3 best practices for mobile-first news sites: navigation, decluttering, visual thinking

By Jodie Hopperton


Los Angeles, California, United States


Today I want to offer part two of my takeaways from our master class on mobile first news Web sites (you can find part one here and here). 

A few best practices came out loud and clear through our expert speakers and case studies shared: 

1. Navigation has some best practices

Take a look at the four examples below. There is a bottom navigation with three to five icons. These take you to another zone to browse. The bottom navigation makes sense for mobile as it’s easy to reach with thumbs as you hold the phone. This navigation is often “disappearing” so when a user is out of browse mode, the content can fit the full screen.

Four best practices in mobile navigation with the reader in mind.
Four best practices in mobile navigation with the reader in mind.


Sign-in is often at the top right of the screen — a little further away as it is used less, likely rarely. The top left usually contains the logo or a hamburger menu (≡). 

However, in discussion with expert designers, they were quick to point out that, again, conditions matter. It’s important to look at how the user is coming in, which zones you may want to take them to, or not, and the overall user journeys.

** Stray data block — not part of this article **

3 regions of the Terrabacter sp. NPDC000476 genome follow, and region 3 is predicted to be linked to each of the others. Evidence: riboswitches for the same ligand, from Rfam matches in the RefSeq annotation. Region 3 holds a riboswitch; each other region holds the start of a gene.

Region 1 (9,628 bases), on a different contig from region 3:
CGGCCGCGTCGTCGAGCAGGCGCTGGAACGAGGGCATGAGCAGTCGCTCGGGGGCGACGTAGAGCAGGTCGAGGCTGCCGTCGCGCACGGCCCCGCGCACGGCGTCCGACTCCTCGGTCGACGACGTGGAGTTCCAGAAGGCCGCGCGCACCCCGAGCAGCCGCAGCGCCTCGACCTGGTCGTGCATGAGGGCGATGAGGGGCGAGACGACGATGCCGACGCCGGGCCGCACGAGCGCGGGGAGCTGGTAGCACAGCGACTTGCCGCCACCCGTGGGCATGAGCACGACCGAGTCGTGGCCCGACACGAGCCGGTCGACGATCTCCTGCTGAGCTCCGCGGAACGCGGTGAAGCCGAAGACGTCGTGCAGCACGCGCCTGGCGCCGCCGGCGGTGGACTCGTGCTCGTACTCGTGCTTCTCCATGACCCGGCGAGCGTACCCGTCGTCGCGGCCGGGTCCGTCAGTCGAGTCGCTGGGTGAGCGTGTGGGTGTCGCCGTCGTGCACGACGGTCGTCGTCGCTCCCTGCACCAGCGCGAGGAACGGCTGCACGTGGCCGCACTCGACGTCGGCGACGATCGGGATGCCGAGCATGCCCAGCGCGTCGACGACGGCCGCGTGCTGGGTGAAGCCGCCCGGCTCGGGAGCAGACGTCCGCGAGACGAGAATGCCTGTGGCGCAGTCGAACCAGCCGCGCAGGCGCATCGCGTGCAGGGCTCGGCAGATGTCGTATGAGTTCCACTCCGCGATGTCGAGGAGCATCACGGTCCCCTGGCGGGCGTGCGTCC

At the end of the day navigation, and UX have to be simple. Oliver Reichenstein of IA has a great benchmark: It should be so good that a drunk person with blinders is able to use it.

2. Declutter everything

It’s a small screen already so don’t try and fill it with too much. Be efficient: with space, with your users’ time, with everything. As Louise Robertson of the FT told us, we should consider whether something is essential, supplementary, or unnecessary. And Chris Chester of The Atlantic reminded us that “there is nothing wrong with white space.” 

See the screenshot below of NTM in Sweden’s before and after. Bolder images and headlines make it easier for users to read. They are used to swiping.

NTM's before and after mobile site.
NTM's before and after mobile site.

If you want to add features, think about audience appropriateness: swipe, scroll, emojis. German Fressa of Vocento told us the benefit of simple tuition pointers up front, and Grzegorz Krawczyk of Onet.pl told us emojis had proved a great alternative to comments.  

Last but not least, as INMA Researcher-in-Residence Greg Piechota recently shared with me, based on the data from the latest 2023 surveys by Oxford’s Reuters Institute — across 45 markets, printed newspaper, and Web site/app — readers and customers are mostly men and they are at least 45 years old. This is a prime group for reading glasses, and they will appreciate clarity and space.

3. Think visually

The small screen lends itself to visuals. What is going to attract someone’s attention? 

Consider responsive images for ease working across multiple screen sizes and platforms. And think about the breaklines in content for easy viewability. 

Many sites and apps use “cards,” which are great for swiping. These can work well for the right content and with the right direction. You may need to consider onboarding direction.  

Don’t forget the power of text. Fonts matter. They have personalities (just check this out!). Trust your designers on using complementary fonts, and try to use as few as possible.  

Text size matters.
Text size matters.

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About Jodie Hopperton

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